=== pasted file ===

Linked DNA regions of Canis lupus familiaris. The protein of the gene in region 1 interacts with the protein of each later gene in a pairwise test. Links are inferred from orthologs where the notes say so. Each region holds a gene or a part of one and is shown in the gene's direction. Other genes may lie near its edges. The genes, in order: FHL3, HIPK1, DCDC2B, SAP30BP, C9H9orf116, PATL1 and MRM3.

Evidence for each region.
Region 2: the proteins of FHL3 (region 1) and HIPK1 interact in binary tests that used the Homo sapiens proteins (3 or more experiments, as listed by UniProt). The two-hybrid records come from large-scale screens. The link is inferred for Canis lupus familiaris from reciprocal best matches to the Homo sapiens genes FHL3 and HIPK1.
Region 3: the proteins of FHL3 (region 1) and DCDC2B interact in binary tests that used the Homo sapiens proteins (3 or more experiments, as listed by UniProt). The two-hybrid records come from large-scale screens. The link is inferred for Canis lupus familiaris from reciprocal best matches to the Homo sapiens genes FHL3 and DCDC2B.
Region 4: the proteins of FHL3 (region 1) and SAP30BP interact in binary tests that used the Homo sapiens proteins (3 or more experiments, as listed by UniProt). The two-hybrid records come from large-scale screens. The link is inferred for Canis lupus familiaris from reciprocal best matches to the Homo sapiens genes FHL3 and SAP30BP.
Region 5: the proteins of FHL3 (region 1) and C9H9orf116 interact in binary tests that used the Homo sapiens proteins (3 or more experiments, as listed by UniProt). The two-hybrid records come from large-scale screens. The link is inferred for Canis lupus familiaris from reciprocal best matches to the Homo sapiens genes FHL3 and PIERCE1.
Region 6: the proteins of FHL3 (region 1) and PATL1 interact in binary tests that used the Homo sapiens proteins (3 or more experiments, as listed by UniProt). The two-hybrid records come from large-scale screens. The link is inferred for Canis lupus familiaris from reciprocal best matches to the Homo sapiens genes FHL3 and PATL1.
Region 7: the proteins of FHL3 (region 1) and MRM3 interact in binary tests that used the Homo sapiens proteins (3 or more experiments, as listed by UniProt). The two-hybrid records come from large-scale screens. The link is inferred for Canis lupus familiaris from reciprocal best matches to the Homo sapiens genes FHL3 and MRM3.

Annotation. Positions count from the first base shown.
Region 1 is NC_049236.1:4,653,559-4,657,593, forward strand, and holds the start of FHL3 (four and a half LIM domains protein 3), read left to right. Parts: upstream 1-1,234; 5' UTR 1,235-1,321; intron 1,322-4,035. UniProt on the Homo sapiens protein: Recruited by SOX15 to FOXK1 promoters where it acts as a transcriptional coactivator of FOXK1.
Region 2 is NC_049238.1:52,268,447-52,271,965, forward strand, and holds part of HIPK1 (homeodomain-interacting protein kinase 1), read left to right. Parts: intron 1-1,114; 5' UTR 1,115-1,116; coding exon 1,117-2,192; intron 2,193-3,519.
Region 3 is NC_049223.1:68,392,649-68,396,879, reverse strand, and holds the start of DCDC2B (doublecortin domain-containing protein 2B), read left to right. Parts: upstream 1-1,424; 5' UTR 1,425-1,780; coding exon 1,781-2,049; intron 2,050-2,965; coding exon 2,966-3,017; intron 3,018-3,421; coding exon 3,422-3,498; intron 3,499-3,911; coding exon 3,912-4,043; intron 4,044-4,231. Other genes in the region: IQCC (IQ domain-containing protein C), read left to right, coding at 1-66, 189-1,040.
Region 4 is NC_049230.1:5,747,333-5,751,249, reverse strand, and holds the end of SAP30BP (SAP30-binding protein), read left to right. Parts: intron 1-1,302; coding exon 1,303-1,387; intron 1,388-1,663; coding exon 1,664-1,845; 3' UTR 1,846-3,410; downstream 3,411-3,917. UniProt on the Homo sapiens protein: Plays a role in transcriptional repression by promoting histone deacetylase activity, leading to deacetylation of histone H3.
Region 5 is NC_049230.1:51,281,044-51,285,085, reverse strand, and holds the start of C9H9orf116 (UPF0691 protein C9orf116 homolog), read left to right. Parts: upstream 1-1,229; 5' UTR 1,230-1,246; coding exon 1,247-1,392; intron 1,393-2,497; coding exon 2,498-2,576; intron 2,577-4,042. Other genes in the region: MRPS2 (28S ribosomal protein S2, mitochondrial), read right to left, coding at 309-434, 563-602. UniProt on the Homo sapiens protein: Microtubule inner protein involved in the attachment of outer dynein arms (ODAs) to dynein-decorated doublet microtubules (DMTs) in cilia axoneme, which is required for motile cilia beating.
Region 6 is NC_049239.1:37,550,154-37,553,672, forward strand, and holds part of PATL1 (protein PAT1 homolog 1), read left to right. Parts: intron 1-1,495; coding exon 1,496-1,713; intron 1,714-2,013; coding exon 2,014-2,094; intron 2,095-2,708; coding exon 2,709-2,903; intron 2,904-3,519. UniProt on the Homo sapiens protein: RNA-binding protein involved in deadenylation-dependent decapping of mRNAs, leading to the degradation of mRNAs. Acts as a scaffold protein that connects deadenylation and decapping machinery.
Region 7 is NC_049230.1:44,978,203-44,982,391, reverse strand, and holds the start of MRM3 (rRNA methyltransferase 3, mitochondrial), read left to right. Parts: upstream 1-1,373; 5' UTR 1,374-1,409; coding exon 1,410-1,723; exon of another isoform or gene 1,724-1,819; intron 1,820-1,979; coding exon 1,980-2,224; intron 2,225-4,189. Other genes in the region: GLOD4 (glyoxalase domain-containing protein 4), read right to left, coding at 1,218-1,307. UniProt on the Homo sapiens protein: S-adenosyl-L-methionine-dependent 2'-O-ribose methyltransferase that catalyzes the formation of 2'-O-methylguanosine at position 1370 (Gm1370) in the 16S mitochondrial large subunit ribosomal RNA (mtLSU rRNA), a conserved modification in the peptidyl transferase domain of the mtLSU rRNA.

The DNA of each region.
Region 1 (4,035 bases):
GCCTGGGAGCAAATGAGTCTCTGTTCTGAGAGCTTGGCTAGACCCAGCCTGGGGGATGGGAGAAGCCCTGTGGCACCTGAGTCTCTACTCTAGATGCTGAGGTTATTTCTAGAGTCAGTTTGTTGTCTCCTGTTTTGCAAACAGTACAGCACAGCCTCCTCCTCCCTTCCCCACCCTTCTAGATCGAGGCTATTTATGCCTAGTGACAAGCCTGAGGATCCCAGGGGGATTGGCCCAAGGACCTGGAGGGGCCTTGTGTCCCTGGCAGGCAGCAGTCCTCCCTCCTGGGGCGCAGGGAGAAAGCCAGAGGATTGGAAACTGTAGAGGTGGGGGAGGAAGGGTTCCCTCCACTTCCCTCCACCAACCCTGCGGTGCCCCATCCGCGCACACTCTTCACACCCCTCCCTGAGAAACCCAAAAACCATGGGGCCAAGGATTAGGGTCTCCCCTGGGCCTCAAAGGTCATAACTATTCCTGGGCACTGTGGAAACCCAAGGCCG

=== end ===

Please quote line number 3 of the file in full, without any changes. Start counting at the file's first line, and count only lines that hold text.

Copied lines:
Region 2: the proteins of FHL3 (region 1) and HIPK1 interact in binary tests that used the Homo sapiens proteins (3 or more experiments, as listed by UniProt). The two-hybrid records come from large-scale screens. The link is inferred for Canis lupus familiaris from reciprocal best matches to the Homo sapiens genes FHL3 and HIPK1.